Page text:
We a place where atheists, agnostics, and believers alike may express doubts or ask questions without fear of being shunned; a place where academics may loosen their grip on the ideology they are expected to hold so as to seek Truth where it may be found; a place where the spiritual realities of the cosmos do not take a backseat to the prevailing materialist assumptions.
Alcuin Study Center is a place of reconciliation, of restoration, and of reconnecting what has been unjustly torn asunder.
Alcuin Study Center is a Third Place.
To best take advantage of this niche that we’ve carved out in our community, we need to expand our physical capacity. That is, to be a Third Place, we need to have more space.
This summer we are tearing out the wall between our gathering space and the adjacent garage. We will then renovate the garage area to be an extension of our current space, nearly doubling our capacity. This will allow us to accommodate the growing number of students, faculty, and community members that attend our events and gather at Alcuin for conversation and coffee during out open hours.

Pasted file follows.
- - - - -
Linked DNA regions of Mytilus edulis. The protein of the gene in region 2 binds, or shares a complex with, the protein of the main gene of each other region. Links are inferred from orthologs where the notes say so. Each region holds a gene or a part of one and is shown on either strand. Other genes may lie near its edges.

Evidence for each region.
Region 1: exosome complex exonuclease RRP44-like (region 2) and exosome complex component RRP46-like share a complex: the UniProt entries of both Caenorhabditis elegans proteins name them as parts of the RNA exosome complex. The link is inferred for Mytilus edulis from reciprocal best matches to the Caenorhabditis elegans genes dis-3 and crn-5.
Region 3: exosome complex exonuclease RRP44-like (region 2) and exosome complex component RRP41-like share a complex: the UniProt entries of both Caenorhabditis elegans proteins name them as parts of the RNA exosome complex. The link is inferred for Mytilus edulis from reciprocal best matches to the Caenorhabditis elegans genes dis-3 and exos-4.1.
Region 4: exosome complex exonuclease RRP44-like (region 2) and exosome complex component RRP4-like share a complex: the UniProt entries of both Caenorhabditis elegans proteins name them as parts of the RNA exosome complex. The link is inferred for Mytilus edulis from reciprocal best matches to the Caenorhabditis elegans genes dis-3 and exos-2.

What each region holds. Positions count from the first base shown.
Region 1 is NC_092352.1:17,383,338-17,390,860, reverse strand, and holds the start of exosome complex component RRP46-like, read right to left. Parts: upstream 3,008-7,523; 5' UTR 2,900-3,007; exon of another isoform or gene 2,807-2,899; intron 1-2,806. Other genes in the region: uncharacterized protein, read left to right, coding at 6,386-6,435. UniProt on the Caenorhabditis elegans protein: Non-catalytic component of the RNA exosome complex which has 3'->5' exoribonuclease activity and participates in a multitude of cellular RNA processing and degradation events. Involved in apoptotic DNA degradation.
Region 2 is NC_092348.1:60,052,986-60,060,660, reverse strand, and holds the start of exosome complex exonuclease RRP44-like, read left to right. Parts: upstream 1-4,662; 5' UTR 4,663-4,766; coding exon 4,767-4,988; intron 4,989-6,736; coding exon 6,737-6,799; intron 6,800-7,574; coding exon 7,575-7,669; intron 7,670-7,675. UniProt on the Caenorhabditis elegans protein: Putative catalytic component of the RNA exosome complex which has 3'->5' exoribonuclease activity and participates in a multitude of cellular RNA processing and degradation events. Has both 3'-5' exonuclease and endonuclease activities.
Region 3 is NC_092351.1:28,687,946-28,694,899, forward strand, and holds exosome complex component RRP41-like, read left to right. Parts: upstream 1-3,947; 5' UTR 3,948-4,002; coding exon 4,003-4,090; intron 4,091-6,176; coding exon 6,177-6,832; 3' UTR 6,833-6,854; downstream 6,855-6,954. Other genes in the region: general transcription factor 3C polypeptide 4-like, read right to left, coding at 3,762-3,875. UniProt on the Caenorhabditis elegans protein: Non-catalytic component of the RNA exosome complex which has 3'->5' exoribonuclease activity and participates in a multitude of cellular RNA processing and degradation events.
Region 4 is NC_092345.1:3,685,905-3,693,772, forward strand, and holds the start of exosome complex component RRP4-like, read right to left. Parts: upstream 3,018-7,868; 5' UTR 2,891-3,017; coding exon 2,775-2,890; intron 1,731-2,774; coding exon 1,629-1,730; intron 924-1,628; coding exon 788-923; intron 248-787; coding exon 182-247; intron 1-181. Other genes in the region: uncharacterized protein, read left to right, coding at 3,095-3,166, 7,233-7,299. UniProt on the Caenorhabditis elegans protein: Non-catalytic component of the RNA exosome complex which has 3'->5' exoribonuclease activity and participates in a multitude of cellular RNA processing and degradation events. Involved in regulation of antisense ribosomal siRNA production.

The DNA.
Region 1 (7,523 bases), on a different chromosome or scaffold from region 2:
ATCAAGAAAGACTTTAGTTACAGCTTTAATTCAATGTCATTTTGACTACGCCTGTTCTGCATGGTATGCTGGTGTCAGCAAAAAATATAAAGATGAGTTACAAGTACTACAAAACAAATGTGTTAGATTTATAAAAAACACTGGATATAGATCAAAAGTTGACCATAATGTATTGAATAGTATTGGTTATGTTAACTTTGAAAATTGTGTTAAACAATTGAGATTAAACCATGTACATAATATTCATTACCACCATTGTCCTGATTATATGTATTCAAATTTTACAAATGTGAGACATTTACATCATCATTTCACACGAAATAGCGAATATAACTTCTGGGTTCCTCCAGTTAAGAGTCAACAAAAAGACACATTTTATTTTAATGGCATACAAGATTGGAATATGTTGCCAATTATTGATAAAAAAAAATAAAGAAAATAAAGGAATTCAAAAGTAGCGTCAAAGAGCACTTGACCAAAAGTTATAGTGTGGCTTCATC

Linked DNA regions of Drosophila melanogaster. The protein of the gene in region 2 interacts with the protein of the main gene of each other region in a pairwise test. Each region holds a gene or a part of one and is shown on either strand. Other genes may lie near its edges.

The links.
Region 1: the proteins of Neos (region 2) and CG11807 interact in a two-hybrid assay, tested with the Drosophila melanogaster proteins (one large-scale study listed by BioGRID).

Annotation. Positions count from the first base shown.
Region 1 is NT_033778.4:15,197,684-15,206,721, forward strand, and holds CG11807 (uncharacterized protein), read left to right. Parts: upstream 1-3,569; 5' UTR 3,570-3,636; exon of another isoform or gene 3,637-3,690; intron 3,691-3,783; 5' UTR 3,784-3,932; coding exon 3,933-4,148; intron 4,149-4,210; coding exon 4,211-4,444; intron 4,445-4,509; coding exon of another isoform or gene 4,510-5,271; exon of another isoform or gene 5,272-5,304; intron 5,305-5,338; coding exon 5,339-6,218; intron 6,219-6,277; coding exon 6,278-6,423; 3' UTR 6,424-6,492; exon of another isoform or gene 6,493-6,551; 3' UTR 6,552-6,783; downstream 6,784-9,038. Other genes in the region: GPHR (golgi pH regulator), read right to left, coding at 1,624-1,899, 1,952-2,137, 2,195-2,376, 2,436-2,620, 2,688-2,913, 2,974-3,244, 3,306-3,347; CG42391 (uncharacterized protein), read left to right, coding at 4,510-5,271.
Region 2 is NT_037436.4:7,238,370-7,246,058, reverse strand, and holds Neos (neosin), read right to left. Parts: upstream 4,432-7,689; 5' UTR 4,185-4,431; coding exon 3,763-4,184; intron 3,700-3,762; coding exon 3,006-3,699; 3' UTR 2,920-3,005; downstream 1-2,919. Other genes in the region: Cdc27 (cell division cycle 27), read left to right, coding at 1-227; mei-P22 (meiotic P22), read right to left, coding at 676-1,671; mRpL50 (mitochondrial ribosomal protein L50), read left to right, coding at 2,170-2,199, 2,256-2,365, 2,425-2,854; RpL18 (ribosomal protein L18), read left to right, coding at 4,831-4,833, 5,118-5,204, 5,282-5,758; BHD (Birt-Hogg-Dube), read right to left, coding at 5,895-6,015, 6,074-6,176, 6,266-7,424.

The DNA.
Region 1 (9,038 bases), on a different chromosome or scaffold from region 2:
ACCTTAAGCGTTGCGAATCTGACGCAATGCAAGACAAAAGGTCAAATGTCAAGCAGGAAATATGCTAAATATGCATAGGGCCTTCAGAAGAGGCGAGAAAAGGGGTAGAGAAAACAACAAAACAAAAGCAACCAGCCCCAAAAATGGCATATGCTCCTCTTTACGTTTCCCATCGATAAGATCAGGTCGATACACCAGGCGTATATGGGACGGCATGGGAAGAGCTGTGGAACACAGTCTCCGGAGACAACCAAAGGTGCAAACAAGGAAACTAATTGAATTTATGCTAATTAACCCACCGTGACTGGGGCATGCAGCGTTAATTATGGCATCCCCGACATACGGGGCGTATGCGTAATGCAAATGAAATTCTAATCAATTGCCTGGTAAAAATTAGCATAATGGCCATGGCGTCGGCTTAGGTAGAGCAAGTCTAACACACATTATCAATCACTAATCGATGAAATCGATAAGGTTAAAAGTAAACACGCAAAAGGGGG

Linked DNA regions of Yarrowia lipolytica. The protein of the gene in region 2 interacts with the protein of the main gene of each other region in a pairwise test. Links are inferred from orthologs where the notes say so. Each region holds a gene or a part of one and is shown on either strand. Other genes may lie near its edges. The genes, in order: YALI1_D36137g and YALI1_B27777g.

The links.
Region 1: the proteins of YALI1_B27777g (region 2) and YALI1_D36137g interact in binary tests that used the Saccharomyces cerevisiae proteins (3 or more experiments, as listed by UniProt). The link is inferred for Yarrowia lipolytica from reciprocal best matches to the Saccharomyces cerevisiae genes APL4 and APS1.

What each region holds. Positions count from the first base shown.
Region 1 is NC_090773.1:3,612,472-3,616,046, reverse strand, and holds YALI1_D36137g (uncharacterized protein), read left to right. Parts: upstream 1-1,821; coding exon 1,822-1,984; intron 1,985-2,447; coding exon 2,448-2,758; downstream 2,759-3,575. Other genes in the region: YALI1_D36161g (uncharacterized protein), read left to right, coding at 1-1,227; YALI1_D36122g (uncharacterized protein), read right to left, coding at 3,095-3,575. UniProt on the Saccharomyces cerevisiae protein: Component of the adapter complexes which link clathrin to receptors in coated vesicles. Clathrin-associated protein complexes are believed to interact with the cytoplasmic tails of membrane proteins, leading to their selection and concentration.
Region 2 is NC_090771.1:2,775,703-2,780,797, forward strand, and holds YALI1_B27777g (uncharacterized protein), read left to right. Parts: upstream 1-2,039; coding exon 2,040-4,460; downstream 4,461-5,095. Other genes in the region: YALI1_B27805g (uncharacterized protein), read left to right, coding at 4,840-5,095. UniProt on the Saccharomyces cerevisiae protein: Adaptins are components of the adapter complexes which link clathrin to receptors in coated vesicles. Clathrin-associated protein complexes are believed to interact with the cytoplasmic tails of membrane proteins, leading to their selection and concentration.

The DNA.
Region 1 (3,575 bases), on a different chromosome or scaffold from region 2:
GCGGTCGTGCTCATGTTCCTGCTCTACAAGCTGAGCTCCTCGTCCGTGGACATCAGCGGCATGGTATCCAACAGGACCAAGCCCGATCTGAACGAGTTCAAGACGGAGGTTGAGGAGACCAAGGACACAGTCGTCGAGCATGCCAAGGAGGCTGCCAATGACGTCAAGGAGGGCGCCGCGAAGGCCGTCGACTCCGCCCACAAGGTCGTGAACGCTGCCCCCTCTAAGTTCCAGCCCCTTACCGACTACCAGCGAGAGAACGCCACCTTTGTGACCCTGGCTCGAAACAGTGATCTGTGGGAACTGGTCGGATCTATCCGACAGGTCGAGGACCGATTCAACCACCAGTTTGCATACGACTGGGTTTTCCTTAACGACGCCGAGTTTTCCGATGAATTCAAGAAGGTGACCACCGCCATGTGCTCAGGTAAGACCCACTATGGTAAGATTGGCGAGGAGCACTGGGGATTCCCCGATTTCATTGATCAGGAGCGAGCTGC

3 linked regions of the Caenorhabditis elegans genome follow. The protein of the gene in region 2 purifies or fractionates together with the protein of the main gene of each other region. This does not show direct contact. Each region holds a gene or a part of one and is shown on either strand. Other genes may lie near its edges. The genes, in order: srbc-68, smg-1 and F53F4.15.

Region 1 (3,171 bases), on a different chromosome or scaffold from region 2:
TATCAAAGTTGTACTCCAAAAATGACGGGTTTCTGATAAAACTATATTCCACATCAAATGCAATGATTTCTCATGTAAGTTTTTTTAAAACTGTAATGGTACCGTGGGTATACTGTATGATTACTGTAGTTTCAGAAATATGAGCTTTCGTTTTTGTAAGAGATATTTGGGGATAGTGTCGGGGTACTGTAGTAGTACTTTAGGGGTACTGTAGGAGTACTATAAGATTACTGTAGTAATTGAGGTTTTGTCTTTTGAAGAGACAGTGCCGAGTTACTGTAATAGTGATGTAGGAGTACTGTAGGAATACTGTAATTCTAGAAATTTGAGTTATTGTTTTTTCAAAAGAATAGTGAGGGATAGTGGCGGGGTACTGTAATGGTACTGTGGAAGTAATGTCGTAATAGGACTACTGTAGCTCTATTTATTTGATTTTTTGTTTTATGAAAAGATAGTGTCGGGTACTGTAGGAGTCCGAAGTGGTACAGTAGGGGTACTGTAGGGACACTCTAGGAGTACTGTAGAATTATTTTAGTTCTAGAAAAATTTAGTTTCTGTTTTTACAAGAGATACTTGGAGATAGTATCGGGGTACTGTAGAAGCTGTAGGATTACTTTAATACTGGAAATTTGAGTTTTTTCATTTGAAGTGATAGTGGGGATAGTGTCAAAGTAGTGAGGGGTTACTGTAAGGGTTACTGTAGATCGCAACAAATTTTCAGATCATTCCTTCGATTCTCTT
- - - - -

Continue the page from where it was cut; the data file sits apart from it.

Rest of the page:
Please watch for more details regarding our Third Place campaign.
Passing the Torch
Todd Wenninger has served as Operations Manager for Alcuin Study Center for the past 2 years, but that job title does not do justice to the role that Todd has filled in the development of this institution or in my personal life.
Unfortunately, Todd is in need of a full-time position and we are not yet able to provide that for him. Our financial situation is looking good, but not quite good enough to keep Todd on board. Todd has found employment with the Indiana Natural Resources Foundation and we are thrilled to see the ways that the Lord is providing for him and his family.
Though his role is changing, we’ll still be seeing Todd around. He has agreed to join the first cohort of Alcuin Ambassadors. Look for more details about our new Alcuin Ambassadors program in the June Notes from Alcuin.